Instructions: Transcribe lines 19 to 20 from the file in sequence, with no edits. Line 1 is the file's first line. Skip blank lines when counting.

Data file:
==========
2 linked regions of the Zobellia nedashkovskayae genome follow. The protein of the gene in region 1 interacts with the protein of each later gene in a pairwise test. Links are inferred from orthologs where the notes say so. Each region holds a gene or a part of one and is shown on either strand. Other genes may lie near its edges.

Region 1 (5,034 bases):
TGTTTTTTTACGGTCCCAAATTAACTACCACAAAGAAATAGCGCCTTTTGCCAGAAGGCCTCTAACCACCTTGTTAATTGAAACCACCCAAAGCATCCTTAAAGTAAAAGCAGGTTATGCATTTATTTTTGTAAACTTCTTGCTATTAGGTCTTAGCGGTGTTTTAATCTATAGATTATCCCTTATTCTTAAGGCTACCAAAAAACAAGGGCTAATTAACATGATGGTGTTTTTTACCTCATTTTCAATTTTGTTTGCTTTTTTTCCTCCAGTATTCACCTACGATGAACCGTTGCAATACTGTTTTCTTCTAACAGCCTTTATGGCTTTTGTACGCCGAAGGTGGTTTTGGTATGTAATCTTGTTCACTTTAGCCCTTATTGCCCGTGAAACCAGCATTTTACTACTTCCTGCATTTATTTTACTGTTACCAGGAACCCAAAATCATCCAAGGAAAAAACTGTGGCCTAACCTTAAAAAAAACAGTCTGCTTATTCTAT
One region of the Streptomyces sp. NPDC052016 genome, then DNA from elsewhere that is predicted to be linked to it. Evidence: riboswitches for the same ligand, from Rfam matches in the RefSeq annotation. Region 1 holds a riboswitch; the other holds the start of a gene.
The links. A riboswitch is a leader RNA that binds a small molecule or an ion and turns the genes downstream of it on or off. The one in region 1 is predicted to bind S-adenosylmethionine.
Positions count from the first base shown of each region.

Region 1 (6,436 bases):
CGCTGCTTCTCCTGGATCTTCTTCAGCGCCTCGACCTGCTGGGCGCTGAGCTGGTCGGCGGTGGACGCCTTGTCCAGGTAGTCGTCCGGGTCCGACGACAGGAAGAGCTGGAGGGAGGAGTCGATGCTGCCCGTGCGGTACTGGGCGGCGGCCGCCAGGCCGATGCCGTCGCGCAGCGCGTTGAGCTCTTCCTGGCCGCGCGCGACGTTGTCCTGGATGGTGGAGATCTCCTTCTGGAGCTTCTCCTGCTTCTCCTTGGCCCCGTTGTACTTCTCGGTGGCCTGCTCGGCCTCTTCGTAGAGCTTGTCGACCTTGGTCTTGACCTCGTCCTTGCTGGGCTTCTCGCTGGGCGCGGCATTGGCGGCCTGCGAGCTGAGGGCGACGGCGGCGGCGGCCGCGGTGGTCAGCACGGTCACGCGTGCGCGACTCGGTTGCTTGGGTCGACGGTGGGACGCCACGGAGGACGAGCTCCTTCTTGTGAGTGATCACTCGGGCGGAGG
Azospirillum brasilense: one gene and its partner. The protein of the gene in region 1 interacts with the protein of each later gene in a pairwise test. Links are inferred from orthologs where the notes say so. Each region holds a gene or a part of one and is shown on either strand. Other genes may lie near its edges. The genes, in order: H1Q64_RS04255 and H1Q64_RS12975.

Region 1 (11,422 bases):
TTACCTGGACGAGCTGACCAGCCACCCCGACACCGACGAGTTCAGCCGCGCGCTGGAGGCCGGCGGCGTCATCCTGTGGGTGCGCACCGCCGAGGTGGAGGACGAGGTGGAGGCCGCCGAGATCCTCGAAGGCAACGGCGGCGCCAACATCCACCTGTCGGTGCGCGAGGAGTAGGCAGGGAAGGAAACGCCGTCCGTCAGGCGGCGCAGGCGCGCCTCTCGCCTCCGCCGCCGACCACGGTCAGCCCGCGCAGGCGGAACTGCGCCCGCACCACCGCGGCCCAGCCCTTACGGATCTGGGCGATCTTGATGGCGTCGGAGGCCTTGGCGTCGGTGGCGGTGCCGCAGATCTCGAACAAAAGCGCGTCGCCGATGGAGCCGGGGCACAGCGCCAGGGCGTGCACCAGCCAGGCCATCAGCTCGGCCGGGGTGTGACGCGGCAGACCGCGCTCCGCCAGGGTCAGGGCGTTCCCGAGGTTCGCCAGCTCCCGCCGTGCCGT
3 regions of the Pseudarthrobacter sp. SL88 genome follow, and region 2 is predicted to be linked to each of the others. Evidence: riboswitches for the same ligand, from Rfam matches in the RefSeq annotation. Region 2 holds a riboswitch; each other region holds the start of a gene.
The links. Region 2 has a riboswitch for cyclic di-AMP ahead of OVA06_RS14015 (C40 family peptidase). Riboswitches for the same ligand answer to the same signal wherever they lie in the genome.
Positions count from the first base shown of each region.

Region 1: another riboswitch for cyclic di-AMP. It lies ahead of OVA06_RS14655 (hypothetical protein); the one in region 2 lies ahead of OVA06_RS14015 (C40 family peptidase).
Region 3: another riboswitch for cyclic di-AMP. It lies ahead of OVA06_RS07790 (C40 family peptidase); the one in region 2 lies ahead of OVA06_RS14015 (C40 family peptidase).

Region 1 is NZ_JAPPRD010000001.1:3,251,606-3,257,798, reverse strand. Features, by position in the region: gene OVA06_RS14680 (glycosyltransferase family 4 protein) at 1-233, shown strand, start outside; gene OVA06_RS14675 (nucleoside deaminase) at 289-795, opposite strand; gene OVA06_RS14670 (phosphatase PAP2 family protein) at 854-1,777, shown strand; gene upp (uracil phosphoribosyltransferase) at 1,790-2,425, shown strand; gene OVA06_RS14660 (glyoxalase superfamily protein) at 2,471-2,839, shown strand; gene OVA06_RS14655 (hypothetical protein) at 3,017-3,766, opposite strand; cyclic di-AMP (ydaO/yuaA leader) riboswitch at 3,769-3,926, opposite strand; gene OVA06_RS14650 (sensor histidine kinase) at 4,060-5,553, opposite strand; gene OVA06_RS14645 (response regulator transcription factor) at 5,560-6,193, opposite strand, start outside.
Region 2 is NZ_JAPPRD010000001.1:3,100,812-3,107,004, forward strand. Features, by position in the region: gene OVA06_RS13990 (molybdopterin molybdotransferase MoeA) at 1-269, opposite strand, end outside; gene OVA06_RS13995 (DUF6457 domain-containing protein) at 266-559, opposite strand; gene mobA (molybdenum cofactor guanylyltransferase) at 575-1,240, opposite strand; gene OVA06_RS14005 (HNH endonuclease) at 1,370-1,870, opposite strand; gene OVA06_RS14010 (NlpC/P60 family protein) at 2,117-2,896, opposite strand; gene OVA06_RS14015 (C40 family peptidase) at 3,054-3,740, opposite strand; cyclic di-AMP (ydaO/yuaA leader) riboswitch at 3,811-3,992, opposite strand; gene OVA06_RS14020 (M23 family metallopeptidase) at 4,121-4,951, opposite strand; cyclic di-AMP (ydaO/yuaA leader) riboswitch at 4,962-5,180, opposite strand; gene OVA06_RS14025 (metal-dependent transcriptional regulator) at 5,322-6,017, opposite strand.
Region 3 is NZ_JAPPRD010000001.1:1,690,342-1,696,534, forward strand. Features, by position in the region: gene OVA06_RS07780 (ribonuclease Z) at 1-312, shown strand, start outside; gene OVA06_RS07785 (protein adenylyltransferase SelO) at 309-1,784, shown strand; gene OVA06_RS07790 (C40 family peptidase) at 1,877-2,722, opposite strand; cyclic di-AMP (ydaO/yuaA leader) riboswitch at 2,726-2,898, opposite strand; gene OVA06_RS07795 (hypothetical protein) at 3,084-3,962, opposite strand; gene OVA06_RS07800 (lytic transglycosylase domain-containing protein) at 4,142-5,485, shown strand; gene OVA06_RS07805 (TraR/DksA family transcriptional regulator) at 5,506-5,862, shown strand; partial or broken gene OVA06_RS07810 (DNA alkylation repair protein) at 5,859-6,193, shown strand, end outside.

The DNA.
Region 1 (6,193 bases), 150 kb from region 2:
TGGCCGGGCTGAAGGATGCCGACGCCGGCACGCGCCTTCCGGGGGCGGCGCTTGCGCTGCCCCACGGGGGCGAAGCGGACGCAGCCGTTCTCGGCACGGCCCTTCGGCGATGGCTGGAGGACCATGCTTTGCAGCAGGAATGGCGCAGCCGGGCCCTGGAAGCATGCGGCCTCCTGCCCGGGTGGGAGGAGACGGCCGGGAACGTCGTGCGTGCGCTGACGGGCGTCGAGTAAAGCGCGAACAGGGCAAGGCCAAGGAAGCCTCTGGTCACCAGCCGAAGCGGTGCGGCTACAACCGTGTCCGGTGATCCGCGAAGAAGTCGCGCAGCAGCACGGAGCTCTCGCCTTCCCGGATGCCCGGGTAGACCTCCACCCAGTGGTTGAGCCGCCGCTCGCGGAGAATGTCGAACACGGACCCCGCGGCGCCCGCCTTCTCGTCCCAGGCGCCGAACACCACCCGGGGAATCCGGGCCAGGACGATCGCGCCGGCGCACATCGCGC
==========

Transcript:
Region 3 is NZ_JAPPRD010000001.1:1,690,342-1,696,534, forward strand. Features, by position in the region: gene OVA06_RS07780 (ribonuclease Z) at 1-312, shown strand, start outside; gene OVA06_RS07785 (protein adenylyltransferase SelO) at 309-1,784, shown strand; gene OVA06_RS07790 (C40 family peptidase) at 1,877-2,722, opposite strand; cyclic di-AMP (ydaO/yuaA leader) riboswitch at 2,726-2,898, opposite strand; gene OVA06_RS07795 (hypothetical protein) at 3,084-3,962, opposite strand; gene OVA06_RS07800 (lytic transglycosylase domain-containing protein) at 4,142-5,485, shown strand; gene OVA06_RS07805 (TraR/DksA family transcriptional regulator) at 5,506-5,862, shown strand; partial or broken gene OVA06_RS07810 (DNA alkylation repair protein) at 5,859-6,193, shown strand, end outside.

The DNA.